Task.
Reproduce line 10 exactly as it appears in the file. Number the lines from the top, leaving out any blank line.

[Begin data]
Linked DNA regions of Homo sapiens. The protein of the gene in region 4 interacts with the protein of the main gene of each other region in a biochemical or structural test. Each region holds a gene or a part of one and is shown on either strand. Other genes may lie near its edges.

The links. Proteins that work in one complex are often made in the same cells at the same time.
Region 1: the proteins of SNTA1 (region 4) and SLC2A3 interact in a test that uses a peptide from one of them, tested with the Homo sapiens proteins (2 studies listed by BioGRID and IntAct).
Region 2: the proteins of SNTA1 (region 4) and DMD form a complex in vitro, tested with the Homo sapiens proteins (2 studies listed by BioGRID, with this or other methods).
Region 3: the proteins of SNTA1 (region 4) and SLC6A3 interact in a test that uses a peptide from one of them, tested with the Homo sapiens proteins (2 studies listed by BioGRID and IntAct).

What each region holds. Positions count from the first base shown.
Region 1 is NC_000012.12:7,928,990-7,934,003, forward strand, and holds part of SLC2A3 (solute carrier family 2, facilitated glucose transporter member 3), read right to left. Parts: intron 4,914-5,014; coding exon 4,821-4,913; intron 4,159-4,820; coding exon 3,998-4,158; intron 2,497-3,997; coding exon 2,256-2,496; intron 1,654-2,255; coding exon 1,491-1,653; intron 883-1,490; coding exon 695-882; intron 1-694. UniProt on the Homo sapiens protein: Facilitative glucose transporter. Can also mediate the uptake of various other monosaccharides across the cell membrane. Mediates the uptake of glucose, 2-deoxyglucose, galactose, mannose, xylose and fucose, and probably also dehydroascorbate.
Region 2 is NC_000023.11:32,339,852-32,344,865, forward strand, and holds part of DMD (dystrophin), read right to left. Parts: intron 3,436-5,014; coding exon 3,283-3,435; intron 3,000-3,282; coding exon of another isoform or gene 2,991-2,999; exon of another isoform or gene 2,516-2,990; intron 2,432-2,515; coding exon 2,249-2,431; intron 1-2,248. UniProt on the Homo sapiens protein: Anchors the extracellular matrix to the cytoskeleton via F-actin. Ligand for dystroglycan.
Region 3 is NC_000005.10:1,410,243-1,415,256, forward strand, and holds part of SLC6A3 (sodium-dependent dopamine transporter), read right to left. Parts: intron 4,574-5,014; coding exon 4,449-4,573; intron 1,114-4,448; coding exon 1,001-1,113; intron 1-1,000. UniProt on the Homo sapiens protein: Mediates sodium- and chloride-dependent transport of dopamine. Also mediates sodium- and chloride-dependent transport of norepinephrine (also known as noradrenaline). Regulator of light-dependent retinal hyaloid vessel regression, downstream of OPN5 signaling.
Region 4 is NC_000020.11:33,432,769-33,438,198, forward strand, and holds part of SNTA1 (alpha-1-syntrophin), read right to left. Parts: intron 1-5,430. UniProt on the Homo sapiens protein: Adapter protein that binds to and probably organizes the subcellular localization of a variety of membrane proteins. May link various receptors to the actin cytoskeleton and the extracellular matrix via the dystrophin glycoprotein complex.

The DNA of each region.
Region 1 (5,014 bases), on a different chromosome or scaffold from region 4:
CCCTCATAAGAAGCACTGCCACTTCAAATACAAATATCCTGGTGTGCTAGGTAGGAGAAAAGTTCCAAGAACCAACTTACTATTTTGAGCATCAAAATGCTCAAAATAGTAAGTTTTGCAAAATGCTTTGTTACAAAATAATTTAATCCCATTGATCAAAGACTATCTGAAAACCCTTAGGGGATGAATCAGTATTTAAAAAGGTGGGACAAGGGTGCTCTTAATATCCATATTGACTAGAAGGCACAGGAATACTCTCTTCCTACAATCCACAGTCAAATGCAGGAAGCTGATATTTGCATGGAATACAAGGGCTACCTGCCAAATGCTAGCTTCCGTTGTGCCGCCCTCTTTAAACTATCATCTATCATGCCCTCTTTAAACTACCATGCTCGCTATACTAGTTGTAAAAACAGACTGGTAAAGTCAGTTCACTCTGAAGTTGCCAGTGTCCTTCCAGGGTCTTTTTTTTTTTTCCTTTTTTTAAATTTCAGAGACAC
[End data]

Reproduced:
Region 4 is NC_000020.11:33,432,769-33,438,198, forward strand, and holds part of SNTA1 (alpha-1-syntrophin), read right to left. Parts: intron 1-5,430. UniProt on the Homo sapiens protein: Adapter protein that binds to and probably organizes the subcellular localization of a variety of membrane proteins. May link various receptors to the actin cytoskeleton and the extracellular matrix via the dystrophin glycoprotein complex.